Wednesday, April 27, 2011

Iconography of the Resurrection – The Women at the Tomb

To quote from the Merriam-Webster dictionary, iconography is “1: pictorial material relating to or illustrating a subject; 2: the traditional or conventional images or symbols associated with a subject and especially a religious or legendary subject; 3: the imagery or symbolism of a work of art, an artist, or a body of art”.
The Three Women at the Tomb
from Livres d'Images de Madame Marie
Belgium (Hainaut), 1285-1290
Paris, Bibliotheque nationale de France
MS Nouvelle acquisition française 16251, fol. 43v

The iconography of any subject develops and changes over time. Christian iconography develops and changes too, as reflection on the Gospels and Tradition develops over time.

The iconography of the Resurrection was very slow to evolve. Unlike the Crucifixion which, because it deals with a fact of human life, the death of an individual, can be readily grasped by the human imagination and converted into images, the Resurrection is outside of human experience and, therefore, more difficult to imagine. What ought the Resurrection of Jesus to look like? How can it be graphically represented? Can it be represented at all? These are some of the questions that must have been in the minds of artists and their patrons from the time of the first Christian images.

Chi Rho from Early Christian Roman Sarcophagus
Roman, ca. 350 AD
Vatican City, Museo Pio-Christiano
For the most part, the early Church and its artists chose not to try to represent the Resurrection. It was alluded to symbolically, but not pictured, as for example by the wreathed Chi Ro, shown here on a sarcophagus from ca. 350 AD, now in the Vatican Museo Pio-Christiano, where the presence of the sleeping guards is a clear reference to the Resurrection. 

The earliest images that directly reference the Resurrection are those that represent the Three Marys at the Tomb. This iconography visualizes the account, found in the three synoptic Gospels, of women (two in Matthew (Matthew 28:1-7), three in Mark (Mark 16:1-8) and Luke (Luke 14:1-11), who go to the tomb early on the morning after the Passover Sabbath to complete the anointing of Jesus’ body. There they find an empty tomb and an angel messenger (or messengers in Luke) who tells them that Jesus is not there, that He has risen.


Crucifixion and Resurrection scenes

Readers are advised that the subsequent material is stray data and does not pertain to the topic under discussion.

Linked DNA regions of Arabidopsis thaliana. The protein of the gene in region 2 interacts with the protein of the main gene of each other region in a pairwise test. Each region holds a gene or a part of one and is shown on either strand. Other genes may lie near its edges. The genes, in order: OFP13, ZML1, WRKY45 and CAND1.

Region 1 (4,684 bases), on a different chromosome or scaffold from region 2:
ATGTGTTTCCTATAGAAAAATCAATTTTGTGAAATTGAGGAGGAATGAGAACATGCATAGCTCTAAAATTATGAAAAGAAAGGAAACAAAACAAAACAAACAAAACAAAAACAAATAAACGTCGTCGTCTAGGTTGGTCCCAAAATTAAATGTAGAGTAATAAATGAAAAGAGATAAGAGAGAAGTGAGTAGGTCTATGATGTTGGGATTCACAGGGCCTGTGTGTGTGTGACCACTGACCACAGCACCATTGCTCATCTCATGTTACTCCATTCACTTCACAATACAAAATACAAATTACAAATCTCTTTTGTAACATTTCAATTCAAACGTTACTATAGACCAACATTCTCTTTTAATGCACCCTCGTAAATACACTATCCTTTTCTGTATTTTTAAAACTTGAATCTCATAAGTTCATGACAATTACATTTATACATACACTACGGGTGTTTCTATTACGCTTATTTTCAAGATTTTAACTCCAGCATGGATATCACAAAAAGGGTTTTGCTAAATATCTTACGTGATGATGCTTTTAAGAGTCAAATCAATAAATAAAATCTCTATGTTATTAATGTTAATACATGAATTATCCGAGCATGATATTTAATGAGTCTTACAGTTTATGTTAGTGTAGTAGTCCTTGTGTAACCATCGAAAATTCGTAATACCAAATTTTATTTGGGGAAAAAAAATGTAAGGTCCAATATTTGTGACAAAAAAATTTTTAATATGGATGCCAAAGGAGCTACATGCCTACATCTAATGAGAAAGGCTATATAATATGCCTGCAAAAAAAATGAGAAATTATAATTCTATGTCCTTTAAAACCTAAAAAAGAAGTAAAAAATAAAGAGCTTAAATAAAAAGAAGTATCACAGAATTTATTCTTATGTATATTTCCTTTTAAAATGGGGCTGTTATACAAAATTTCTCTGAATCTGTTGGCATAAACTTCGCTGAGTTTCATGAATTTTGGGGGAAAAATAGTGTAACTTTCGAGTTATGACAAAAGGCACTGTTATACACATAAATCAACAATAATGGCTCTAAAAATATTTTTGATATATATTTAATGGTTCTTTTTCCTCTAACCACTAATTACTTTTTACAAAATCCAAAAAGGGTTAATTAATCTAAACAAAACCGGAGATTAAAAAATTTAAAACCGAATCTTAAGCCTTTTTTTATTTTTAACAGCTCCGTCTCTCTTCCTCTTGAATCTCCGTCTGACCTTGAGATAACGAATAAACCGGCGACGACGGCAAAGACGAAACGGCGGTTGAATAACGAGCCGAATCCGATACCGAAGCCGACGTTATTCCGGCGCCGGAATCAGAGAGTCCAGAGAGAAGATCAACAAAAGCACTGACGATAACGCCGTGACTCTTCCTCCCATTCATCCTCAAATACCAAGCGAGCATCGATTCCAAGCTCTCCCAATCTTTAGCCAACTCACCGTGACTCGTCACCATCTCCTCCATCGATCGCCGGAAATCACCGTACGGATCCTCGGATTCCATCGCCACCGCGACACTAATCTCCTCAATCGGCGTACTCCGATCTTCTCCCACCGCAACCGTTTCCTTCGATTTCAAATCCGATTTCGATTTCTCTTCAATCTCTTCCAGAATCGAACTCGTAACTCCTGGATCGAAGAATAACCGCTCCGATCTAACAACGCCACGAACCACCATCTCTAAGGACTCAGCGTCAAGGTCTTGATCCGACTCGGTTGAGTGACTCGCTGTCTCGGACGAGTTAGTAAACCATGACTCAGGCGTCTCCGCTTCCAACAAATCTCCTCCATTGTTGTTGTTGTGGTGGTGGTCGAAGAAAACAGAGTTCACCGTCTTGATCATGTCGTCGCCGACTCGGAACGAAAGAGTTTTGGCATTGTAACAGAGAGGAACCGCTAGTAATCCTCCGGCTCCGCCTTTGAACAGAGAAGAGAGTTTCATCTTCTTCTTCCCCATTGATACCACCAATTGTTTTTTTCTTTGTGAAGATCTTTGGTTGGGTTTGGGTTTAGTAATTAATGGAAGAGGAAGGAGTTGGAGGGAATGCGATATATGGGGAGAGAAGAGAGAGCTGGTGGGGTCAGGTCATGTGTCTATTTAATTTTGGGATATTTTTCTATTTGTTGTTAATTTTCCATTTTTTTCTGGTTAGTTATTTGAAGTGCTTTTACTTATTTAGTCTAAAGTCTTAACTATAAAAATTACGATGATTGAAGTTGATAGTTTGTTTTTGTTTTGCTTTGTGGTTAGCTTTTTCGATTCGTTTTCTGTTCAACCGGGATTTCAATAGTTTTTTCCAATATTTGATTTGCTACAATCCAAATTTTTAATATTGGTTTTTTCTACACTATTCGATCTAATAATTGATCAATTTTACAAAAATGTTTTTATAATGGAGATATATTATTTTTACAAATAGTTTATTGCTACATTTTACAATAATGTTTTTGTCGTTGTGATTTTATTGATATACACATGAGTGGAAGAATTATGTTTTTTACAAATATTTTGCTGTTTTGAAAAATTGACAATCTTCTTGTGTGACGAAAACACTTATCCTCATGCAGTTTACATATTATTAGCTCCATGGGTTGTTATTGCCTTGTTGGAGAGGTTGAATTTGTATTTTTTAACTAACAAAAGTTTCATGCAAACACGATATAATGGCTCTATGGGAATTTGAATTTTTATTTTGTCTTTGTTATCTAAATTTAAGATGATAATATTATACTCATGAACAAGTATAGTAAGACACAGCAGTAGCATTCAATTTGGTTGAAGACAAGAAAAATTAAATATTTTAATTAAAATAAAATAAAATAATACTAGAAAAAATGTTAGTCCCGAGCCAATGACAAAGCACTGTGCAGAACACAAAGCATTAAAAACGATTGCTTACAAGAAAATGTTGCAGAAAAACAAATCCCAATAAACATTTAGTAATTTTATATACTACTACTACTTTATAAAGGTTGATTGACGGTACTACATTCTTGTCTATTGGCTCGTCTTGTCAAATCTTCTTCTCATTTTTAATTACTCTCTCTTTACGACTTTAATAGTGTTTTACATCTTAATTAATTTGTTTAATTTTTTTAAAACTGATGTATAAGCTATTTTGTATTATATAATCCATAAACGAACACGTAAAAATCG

from the Rabbula Gospels
Syrian, 5th Century





These images first appear in the Rabbula Gospels, produced in Syria in the sixth century. Shown below the scene of the Crucifixion are two scenes from the Resurrection. On the left two women receive the message of the angel, while on the right the Risen Lord appears to Mary Magdalen. In between is the empty tomb, represented as a small, temple-like classical building.

Three Women at the Tomb
from the Bamberg Apocalypse
Ottonian (Reichenau), 1000-1020
Bamberg, Staatsbibliothek
MS A.II.2
Similar images seem to begin appearing in western Europe around the year 1000 AD. Two beautiful examples come from the Ottonian imperial scriptoria at Reichenau, known as the Bamberg Apocalypse)












Three Women at the Tomb
from Getty Sacramentary
Ottonian (Mainz or Fulda), ca. 1025-1050
Los Angeles, Getty Museum







and from Fulda or Mainz. Both were painted during the first half of the eleventh century. Here two (LA) or three (Bamberg) women are shown listening to the message of the angel, who is seated on the door slab. In the background is the tomb, shown as a small domed building. Inside the tomb, silhouetted against a gold background is the burial cloth. The tomb guards are shown as sleeping figures.



Fra Angelico, Resurrection
Italian, 1440-1442
Florence, Convent of San Marco









This image has continued to be popular in Western art ever since. Notable examples from the history of Western art are:










Annibale Carraci, Three Women at the Tomb
Italian, 1590s
St. Petersburg, Hermitage Museum




William Adolphe Bougereau,
Three Women at the Tomb
French, 1860-1890
Private Collection
































However, it has been joined by a number of other images of what the Resurrection might look like, which we will explore in subsequent posts.